2.2. Antispiral theorem
After my paper on the stability of collisionless gravitating
spheres was published (Antonov 1960), I approached the
density-wave theory but did not believe it, mainly because
of the antispiral theorem, anyway known to physicists.
In hindsight, I think Lin's judgment was accurate consider-
ing how quick people were to attack his point of view with
proofs of `antispiral theorems' and the like shortly after the
publication of Lin & Shu 1964.
At the Noordwijk Symposium Prendergast explained to astronomers the general meaning of the theorem. If in linear theory there were to exist a nondissipative global mode of trailing planform that was content to rotate indefinitely without growing or decaying, then a similar mirror-image leading mode must exist as well. "This symmetry property of the equations means only one thing: the system is too simple. Whenever you see a symmetry property, all you have to do is mess up the system a little bit and give up the symmetry. There are a large number of things that will remove the symmetry, [...] there is non-conservation of everything" (Prendergast 1967, p.308-309). 34
The antispiral theorem took on particular sounding after Lynden-Bell and Ostriker (1967) set it out as an application of general principles they worked out for differentially rotating bodies. Lynden-Bell, to whom we owe the idea of this explicit consideration, no doubt knew that it "had many let-outs" hence he "did not think it as restrictive of spiral theories as some others took it to be". For one thing, the theorem could be strictly applied to exponential modes only, and Lynden-Bell hoped that "double modes that might grow as t exp(i t) might well be the ones needed to transfer angular momentum outward" through corotation (Lynden-Bell). 35 Moreover, it did not oblige one at all to mix leading and trailing waves in equal proportion obtaining a cartwheel-type mode, that was no necessity imposed by the equal-frequency condition. Shu recalls that Lin from the beginning "felt sure that one should not do the naïve thing of superimposing equal trailing and leading parts" and that "he probably wanted to discover the reason why before publishing anything", but the Toomre 1964a paper "triggered him into premature action" (Shu). One is to wonder what annoyance for Lin and Shu became Lynden-Bell and Ostriker's antispiral address that appeared just when they thought they got the true mixing mechanism as due to disk overstability. It was imagined to cause slow growth of one of the components, the trailing one in Lin-Shu's `nonlinear' assumption, and then to break the full symmetry in the basically neutral-mode problem by ensuring different radial behavior for the components and, correspondingly and automatically, their unequal mixing.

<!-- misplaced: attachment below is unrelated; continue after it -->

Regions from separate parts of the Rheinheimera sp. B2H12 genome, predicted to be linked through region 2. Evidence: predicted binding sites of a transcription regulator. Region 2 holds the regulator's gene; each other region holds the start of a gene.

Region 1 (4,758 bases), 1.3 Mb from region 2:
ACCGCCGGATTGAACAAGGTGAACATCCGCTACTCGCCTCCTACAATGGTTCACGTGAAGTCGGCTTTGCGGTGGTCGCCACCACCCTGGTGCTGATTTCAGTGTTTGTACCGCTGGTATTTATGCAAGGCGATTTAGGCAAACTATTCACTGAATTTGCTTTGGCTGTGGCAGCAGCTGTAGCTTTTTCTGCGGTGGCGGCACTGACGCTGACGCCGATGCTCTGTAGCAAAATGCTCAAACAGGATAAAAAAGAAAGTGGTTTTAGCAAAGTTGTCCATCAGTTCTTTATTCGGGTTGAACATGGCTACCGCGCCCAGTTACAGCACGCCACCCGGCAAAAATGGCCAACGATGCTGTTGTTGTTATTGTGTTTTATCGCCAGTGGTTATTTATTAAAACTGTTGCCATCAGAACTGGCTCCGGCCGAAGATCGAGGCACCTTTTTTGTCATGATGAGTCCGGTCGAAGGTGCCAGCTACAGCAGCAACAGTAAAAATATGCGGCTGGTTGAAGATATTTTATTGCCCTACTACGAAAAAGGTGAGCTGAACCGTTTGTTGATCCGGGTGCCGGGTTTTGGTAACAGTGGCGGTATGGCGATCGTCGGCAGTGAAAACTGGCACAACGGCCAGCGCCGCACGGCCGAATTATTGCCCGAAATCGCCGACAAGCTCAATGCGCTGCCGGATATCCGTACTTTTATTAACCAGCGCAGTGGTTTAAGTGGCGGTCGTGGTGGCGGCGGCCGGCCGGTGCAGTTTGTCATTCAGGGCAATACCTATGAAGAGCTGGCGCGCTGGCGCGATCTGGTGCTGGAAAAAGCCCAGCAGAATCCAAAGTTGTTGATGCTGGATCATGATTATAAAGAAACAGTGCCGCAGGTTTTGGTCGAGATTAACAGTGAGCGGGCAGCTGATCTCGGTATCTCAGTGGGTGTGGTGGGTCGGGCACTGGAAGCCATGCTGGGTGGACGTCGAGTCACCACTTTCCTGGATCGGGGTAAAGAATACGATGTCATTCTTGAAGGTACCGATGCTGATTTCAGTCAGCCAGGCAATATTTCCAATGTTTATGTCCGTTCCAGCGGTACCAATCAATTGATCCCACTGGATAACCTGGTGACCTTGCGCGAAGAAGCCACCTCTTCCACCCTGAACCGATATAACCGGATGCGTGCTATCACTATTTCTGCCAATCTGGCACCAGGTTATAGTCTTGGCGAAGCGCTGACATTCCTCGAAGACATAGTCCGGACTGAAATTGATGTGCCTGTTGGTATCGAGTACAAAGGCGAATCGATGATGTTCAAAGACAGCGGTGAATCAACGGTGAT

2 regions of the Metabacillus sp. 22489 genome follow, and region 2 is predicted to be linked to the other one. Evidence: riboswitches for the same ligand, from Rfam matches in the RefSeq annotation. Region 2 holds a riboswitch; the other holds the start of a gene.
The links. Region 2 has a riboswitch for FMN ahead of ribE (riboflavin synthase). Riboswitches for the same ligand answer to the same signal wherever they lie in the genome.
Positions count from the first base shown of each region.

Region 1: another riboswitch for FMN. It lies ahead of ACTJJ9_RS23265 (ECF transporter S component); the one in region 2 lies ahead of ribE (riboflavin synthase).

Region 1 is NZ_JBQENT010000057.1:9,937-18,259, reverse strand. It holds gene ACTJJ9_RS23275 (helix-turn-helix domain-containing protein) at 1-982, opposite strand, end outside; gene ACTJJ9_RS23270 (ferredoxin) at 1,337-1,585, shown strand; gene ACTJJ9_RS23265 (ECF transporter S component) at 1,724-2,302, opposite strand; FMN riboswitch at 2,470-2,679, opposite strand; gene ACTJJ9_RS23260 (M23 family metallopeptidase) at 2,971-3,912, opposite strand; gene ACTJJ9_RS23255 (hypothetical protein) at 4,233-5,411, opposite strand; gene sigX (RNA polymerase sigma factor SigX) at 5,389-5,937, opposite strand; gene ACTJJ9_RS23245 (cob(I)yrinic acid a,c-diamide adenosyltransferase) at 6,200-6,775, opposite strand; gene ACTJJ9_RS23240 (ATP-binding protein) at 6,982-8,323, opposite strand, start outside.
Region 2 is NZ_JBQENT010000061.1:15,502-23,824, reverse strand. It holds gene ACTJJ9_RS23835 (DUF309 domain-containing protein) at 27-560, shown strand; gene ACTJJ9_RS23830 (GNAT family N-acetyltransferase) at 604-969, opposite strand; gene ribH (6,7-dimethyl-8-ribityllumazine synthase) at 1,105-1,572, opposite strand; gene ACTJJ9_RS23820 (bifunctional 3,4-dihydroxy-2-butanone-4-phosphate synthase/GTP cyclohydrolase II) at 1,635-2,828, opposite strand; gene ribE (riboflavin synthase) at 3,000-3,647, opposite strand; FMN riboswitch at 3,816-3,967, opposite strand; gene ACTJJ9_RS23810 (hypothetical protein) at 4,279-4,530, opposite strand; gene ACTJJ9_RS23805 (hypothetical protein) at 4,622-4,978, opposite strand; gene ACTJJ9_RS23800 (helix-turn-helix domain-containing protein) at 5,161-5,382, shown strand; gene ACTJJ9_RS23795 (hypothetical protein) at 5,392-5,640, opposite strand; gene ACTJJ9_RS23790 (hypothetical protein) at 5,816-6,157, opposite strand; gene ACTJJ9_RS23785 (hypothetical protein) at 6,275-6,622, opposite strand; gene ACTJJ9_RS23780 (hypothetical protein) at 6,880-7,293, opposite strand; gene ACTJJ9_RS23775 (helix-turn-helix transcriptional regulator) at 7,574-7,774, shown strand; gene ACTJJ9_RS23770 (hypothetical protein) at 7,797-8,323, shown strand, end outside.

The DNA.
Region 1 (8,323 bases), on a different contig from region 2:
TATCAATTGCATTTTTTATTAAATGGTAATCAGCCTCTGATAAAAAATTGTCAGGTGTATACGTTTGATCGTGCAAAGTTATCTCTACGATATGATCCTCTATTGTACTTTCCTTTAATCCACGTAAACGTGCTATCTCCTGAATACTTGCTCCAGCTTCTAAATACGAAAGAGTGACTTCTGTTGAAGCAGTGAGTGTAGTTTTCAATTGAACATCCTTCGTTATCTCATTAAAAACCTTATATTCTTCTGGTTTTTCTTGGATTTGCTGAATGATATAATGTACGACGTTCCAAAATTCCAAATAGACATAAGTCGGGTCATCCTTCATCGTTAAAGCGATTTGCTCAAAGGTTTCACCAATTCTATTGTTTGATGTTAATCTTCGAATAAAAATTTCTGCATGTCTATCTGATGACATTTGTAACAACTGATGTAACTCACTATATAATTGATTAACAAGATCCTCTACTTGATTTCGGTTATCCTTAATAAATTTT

In his 1968 thesis and, more pointedly, in his papers to follow (Shu 1970a, b) Shu demonstrated one more `let-out' in the antispiral theorem. "The general formulation for the normal modes, he noticed, [...] shows that a certain degree of spiral structure must be present in every mode of oscillation which contain stars in resonance" (S68, p.7). Stars, unlike gas, can resonate with the oscillating gravity field without any continual shattering due to collisions. Mathematically, this is answered by the integrand poles, and even at real frequencies those compel one to make integrations along contours going off the real axis, which provides the solutions with an imaginary part and ensures their general spiral form. The resonant technique of clearing the antispiral hurdle was to Lin and Shu one of the highest points to back up the QSSS as a neutral density wave (Shu 1970a, b; Lin & Shu 1971). 36 It seems curious, however, that they did not refer to any leading component either in 1966 on their short-wavelength spiral proposal for our Galaxy (Lin & Shu 1967), or in 1971 when Shu et al (1971) announced for M51 and M81, apart from their dominant short trailing waves, unmistakable traces of an extra `mode', yet not mirror-reflected - short and leading - but long and again trailing.
34 The feel of symmetry breaking "non-conservation of everything" then prompted Prendergast that there ought to be some way to determine that "the natural way to get the arms is trailing" and that "presumably that would be a direction that would be given [...] by an increase of entropy" (Prendergast 1967, p.309). Back.
35 "I always held the view that angular-momentum transfer is the driving force behind spiral structure. [...] In part the anti-spiral theorem was there because it seemed to point out that what Lin said was much less than the whole story." (Lynden-Bell) Back.
36 Kalnajs already in 1963 had an idea of such a resonance `resolution' of the antispiral theorem in the neutral-wave setting (Kalnajs 1963; see Paper I, Sect. 2.4). Back.